Finding New Fans Can Backfire

I read an article today on a music marketing website that had to do with finding new fans online.  It basically said not to wait for fans to find you, but to seek them out by looking for similar artists to yourself on websites that you have your music on, like Reverbnation or MySpace.  The author said to “reach out” to these other artists’ fans.

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While I see the importance of marketing yourself and your music when you’re a performing artist or in a band, I do think that some of this can backfire on you if you don’t know how to go about it or when to stop.  As an example, I had a songwriter who emailed me a month or so ago about a song that he had placed in some kind of online contest.  He wanted votes for his song.  Now, first of all think of this:  if you are trying to get people who don’t know you to vote for your song, what if they don’t like it?  I mean, that is a possibility!  They might end up voting for someone else.   There’s a backfire right there.  So solicit people that you already know like your music.  That’s the first step.

I did not go to the site to listen to his song because I basically didn’t have time at that point.  So I pretty much ignored his email, which was generic in nature anyway.  In other words, mine was in a long list of emails, he didn’t email me specifically.   But even after I ignored it, he didn’t stop at that.  He emailed again, presumably to the same number of email addresses saying that he had reached a semi-final with his song and he needed votes again.  And then I got a third email, as he was still looking for votes.  So this time, I politely emailed for him to please remove me from his email list.

Now I have had people ask me to remove them from my email list before.  Not often, but it has happened.  It smarts, of course, to have someone ask you not to communicate any more, but I will always do what they request, and I will send one last email letting them know that they have been removed and never bother them again.

This fellow, however, decided to tell me how hurt he was and how wrong I was to not want his solicitations, and he didn’t say anything about removing me from his list.  I could have let it go, but I didn’t;   I replied that I had no idea who he was, and had no interest in his music, so please stop.  This continued on for another email exchange, whereupon I just gave up and didn’t even read his last reply.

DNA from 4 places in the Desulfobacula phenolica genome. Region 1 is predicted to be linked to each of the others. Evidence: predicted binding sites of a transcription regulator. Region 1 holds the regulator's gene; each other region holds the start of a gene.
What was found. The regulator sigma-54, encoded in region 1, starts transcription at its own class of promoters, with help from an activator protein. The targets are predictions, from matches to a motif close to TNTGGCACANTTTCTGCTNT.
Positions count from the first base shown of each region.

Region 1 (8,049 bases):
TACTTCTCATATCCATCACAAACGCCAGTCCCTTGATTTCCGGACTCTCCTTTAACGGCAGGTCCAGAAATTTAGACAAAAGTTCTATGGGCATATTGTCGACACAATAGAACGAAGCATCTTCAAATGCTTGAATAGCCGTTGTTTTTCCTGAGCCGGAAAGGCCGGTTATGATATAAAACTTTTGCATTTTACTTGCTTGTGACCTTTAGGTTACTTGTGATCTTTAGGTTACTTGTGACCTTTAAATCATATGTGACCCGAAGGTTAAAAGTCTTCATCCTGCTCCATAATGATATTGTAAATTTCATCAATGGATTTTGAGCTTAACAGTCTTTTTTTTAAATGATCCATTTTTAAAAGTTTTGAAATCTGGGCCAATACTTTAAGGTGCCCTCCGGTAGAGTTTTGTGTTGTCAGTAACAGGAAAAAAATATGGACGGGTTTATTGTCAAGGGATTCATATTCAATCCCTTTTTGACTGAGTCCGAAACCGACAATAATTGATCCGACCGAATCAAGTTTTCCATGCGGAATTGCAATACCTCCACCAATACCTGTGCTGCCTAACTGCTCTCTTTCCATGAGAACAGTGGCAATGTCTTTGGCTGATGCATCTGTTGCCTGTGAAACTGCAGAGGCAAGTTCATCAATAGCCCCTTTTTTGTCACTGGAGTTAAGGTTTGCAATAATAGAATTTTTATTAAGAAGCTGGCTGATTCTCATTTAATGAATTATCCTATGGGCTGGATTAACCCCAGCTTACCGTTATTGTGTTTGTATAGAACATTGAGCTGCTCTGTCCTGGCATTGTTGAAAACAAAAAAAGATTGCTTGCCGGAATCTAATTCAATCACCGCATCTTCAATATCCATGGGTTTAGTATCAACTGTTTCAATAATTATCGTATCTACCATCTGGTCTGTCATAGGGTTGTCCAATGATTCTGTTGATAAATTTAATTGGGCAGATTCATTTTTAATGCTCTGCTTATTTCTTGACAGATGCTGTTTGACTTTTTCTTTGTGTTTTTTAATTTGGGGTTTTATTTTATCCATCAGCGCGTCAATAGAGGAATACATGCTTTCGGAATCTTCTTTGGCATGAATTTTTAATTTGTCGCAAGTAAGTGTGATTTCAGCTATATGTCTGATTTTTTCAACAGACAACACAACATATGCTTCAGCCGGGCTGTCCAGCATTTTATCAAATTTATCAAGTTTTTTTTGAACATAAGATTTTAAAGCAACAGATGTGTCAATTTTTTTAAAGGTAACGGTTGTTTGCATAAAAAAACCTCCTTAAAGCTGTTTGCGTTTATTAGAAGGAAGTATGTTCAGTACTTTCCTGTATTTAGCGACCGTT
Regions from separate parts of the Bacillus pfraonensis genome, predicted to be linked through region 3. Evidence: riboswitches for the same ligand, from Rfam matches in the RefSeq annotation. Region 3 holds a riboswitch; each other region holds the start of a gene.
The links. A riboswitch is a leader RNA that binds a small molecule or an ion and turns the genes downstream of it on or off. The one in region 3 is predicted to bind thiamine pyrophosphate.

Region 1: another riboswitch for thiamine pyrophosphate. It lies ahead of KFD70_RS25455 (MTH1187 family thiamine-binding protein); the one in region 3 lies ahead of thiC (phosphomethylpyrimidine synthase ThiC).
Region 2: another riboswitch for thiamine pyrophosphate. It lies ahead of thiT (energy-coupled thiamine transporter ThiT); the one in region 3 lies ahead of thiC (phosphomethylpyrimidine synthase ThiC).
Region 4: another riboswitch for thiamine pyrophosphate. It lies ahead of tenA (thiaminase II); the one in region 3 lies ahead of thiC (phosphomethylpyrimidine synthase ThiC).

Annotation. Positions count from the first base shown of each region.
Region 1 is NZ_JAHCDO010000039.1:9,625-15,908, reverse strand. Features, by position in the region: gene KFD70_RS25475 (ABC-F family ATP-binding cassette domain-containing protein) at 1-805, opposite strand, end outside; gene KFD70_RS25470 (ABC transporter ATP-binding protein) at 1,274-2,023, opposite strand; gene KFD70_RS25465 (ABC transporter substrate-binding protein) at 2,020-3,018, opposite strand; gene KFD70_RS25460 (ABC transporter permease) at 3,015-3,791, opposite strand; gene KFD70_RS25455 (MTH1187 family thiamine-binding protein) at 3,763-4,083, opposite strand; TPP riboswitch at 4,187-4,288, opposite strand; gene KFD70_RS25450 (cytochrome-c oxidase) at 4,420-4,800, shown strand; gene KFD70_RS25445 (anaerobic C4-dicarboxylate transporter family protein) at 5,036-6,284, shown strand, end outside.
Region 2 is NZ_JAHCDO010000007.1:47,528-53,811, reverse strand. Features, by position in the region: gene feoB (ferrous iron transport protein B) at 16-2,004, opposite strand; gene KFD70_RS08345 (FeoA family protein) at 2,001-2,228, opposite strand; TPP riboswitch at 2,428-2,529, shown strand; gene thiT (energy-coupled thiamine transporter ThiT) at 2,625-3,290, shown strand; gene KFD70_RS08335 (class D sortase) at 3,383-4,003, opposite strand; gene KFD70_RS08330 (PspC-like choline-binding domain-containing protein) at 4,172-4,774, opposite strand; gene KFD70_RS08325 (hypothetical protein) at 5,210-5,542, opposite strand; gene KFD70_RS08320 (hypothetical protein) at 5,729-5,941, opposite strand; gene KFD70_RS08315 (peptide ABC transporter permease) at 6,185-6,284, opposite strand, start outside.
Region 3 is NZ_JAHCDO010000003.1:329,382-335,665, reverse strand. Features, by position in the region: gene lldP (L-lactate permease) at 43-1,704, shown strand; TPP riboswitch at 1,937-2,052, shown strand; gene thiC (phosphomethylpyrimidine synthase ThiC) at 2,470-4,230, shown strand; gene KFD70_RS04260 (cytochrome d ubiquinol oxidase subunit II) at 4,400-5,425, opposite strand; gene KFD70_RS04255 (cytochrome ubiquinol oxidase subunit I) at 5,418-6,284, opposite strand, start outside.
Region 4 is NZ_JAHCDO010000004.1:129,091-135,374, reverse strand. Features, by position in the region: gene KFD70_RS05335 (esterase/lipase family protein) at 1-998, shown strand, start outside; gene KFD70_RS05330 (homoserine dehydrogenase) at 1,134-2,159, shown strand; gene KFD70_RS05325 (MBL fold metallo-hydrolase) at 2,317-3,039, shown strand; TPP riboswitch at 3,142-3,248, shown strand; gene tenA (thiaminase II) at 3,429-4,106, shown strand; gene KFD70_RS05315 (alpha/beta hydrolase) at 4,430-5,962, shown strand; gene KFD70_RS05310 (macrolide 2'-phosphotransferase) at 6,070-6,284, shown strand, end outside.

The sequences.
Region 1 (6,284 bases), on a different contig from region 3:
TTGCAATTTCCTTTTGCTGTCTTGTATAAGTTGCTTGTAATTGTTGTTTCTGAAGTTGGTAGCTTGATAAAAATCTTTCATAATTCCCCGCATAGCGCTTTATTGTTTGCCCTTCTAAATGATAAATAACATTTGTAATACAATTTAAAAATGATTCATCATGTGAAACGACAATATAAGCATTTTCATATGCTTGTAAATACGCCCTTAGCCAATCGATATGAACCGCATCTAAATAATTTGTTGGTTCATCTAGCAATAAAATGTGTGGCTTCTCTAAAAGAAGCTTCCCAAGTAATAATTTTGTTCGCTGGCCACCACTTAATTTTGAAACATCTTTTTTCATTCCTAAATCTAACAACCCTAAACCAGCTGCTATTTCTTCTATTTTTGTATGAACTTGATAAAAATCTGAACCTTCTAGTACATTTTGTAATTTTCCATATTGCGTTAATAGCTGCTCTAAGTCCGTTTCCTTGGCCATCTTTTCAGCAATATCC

My mistake was to engage him, but I guess I was annoyed that he would continue to come after me.

It wasn’t until I did a little digging that I realized where he got my name from.  He had emailed me in response to an article I’d written maybe a month before.  I get lots of emails from people regarding my articles, so it’s almost impossible for me to remember them all by name.  But it made me sad to think that an otherwise positive connection had turned into this.

So what is the lesson in all of this?  Certainly, it’s important to find fans and the internet is a great way of connecting with potential ones.  But as enthusiastic as you are about your songs, your CDs or performances, you also need to know the don’ts as well as the do’s.

If you have a list of people who have already signed up as a fan on one of your websites, then certainly keep them on your mailing list.  If you can manage to keep track of everyone who buys your CD (that is not always so easy these days, but you can sometimes find that out), then certainly email them when you are releasing another, or performing near by.   But don’t simply fire off emails to every email address you can get your hands on, trying to solicit sales or votes or attendance!  This is called “spam”, don’t you remember?  Don’t you hate getting tons of unwanted email in your inbox?  Do you even bother reading them?

If you must email someone who has never heard of you, do it only once.  If they are interested, you’ll hear back.

If you use a Twitter account, don’t say anything you’ll regret!  You’ve already heard stories of famous people getting themselves into trouble for tweeting something stupid.  Employers often look on line to check up on their potential employees.  Think of your fans as employers…they pay you for your CDs or concert tickets so you depend on them for your income!  If you want to build a fan base, Twitter is a great way to keep in touch.  But why not keep it positive?

The same goes for Facebook.  Use your Facebook page to post your gigs and music, of course, but also use it to post interesting tidbits, ideas,  nice messages.  Don’t ever let an angry or bitter thought show up on your Facebook account where someone can change their minds about what a great artist you are!

In the end, the article that I read about finding new fans was a way for the marketer himself to get more business.  “I can help you, we can discuss your needs.” it said.  Well, that’s fair.  But here’s what I think you should keep in mind:  if you were to physically go door-to-door in your neighbourhood with your guitar and sing to people when they answered, you might get a myriad of responses.  Some might be amused, or pleased, some might buy your CD.  But others might close the door on your face, or even politely said “no thank you”.  If their response was negative, you wouldn’t go there and bang on their door again, would you?  You are dealing with real people, not just email addresses.

Marketing is good.  Intelligent, thoughtful marketing is even better!

IJ

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